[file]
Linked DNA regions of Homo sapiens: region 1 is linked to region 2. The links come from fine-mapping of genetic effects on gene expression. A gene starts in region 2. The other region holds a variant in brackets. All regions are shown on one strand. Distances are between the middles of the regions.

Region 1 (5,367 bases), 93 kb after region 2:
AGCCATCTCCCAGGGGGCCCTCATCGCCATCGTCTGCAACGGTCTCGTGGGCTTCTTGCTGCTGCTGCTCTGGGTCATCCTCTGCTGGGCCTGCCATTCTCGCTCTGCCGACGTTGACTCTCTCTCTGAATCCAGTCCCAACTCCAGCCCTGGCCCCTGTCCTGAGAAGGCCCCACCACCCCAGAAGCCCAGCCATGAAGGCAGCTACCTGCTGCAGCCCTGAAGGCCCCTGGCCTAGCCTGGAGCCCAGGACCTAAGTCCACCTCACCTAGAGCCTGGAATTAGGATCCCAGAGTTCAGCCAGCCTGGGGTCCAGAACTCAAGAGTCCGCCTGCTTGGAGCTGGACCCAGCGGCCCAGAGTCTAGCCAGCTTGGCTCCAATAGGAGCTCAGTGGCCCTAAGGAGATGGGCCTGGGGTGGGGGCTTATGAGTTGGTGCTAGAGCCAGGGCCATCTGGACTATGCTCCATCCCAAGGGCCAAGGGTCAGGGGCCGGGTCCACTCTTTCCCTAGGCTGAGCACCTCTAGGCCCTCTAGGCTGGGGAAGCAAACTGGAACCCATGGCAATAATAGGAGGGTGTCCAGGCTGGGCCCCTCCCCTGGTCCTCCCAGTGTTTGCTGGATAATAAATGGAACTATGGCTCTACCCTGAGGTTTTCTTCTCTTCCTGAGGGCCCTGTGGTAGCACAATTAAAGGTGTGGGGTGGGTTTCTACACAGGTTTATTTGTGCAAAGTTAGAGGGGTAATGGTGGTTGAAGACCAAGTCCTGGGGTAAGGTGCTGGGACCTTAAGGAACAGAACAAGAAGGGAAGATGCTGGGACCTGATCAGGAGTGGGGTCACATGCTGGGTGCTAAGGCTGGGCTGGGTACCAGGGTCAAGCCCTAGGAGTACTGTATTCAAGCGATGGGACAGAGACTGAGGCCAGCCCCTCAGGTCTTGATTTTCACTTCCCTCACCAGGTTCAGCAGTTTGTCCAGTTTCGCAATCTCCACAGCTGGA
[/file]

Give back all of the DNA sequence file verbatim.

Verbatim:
Linked DNA regions of Homo sapiens: region 1 is linked to region 2. The links come from fine-mapping of genetic effects on gene expression. A gene starts in region 2. The other region holds a variant in brackets. All regions are shown on one strand. Distances are between the middles of the regions.

Region 1 (5,367 bases), 93 kb after region 2:
AGCCATCTCCCAGGGGGCCCTCATCGCCATCGTCTGCAACGGTCTCGTGGGCTTCTTGCTGCTGCTGCTCTGGGTCATCCTCTGCTGGGCCTGCCATTCTCGCTCTGCCGACGTTGACTCTCTCTCTGAATCCAGTCCCAACTCCAGCCCTGGCCCCTGTCCTGAGAAGGCCCCACCACCCCAGAAGCCCAGCCATGAAGGCAGCTACCTGCTGCAGCCCTGAAGGCCCCTGGCCTAGCCTGGAGCCCAGGACCTAAGTCCACCTCACCTAGAGCCTGGAATTAGGATCCCAGAGTTCAGCCAGCCTGGGGTCCAGAACTCAAGAGTCCGCCTGCTTGGAGCTGGACCCAGCGGCCCAGAGTCTAGCCAGCTTGGCTCCAATAGGAGCTCAGTGGCCCTAAGGAGATGGGCCTGGGGTGGGGGCTTATGAGTTGGTGCTAGAGCCAGGGCCATCTGGACTATGCTCCATCCCAAGGGCCAAGGGTCAGGGGCCGGGTCCACTCTTTCCCTAGGCTGAGCACCTCTAGGCCCTCTAGGCTGGGGAAGCAAACTGGAACCCATGGCAATAATAGGAGGGTGTCCAGGCTGGGCCCCTCCCCTGGTCCTCCCAGTGTTTGCTGGATAATAAATGGAACTATGGCTCTACCCTGAGGTTTTCTTCTCTTCCTGAGGGCCCTGTGGTAGCACAATTAAAGGTGTGGGGTGGGTTTCTACACAGGTTTATTTGTGCAAAGTTAGAGGGGTAATGGTGGTTGAAGACCAAGTCCTGGGGTAAGGTGCTGGGACCTTAAGGAACAGAACAAGAAGGGAAGATGCTGGGACCTGATCAGGAGTGGGGTCACATGCTGGGTGCTAAGGCTGGGCTGGGTACCAGGGTCAAGCCCTAGGAGTACTGTATTCAAGCGATGGGACAGAGACTGAGGCCAGCCCCTCAGGTCTTGATTTTCACTTCCCTCACCAGGTTCAGCAGTTTGTCCAGTTTCGCAATCTCCACAGCTGGA